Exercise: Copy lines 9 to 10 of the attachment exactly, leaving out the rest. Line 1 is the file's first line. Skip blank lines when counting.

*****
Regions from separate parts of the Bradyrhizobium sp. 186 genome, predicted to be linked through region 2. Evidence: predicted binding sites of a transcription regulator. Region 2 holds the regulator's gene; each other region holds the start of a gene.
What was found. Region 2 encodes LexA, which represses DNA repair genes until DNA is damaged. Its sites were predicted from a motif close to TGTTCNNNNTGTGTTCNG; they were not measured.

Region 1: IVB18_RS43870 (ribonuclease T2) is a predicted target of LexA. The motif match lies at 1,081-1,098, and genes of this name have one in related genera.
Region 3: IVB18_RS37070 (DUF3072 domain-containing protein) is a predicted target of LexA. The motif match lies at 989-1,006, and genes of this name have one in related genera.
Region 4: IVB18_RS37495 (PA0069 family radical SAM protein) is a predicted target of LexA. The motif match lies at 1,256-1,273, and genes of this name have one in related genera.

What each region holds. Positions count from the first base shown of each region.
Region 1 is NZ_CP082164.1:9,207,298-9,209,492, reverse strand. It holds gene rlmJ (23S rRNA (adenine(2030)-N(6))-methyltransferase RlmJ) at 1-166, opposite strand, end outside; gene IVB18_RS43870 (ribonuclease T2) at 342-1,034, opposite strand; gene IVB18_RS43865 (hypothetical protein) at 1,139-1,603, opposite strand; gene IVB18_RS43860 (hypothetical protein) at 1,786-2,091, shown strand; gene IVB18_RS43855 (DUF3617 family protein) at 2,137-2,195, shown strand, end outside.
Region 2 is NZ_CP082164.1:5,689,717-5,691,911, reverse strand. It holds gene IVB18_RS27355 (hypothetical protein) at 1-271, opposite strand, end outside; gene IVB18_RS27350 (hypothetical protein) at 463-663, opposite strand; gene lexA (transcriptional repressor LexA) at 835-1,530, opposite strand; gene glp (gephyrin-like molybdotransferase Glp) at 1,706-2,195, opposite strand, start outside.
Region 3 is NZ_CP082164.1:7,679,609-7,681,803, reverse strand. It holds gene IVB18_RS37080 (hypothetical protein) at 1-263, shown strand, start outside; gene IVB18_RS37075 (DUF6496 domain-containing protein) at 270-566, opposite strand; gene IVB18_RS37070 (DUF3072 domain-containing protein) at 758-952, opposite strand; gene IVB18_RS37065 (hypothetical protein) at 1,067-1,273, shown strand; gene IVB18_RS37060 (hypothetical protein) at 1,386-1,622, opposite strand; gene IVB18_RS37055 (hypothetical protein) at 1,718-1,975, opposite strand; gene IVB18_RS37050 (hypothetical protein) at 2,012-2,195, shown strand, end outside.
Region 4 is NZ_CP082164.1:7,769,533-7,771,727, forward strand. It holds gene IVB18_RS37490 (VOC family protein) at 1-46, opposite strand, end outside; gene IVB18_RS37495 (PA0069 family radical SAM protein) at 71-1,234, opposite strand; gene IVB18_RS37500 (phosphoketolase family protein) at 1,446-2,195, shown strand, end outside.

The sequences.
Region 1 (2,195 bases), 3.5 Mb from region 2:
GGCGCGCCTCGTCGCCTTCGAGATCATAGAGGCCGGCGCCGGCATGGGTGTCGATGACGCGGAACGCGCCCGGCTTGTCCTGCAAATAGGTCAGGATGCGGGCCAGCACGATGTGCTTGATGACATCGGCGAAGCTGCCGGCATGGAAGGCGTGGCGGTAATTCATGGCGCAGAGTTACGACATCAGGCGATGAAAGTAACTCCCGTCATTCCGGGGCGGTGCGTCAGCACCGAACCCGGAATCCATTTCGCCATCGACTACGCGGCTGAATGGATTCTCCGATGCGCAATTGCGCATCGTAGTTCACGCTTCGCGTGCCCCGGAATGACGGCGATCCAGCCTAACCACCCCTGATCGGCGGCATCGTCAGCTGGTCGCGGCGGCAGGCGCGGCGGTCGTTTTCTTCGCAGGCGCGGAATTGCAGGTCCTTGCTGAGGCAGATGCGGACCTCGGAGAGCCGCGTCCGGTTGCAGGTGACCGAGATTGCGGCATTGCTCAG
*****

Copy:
Region 3 is NZ_CP082164.1:7,679,609-7,681,803, reverse strand. It holds gene IVB18_RS37080 (hypothetical protein) at 1-263, shown strand, start outside; gene IVB18_RS37075 (DUF6496 domain-containing protein) at 270-566, opposite strand; gene IVB18_RS37070 (DUF3072 domain-containing protein) at 758-952, opposite strand; gene IVB18_RS37065 (hypothetical protein) at 1,067-1,273, shown strand; gene IVB18_RS37060 (hypothetical protein) at 1,386-1,622, opposite strand; gene IVB18_RS37055 (hypothetical protein) at 1,718-1,975, opposite strand; gene IVB18_RS37050 (hypothetical protein) at 2,012-2,195, shown strand, end outside.
Region 4 is NZ_CP082164.1:7,769,533-7,771,727, forward strand. It holds gene IVB18_RS37490 (VOC family protein) at 1-46, opposite strand, end outside; gene IVB18_RS37495 (PA0069 family radical SAM protein) at 71-1,234, opposite strand; gene IVB18_RS37500 (phosphoketolase family protein) at 1,446-2,195, shown strand, end outside.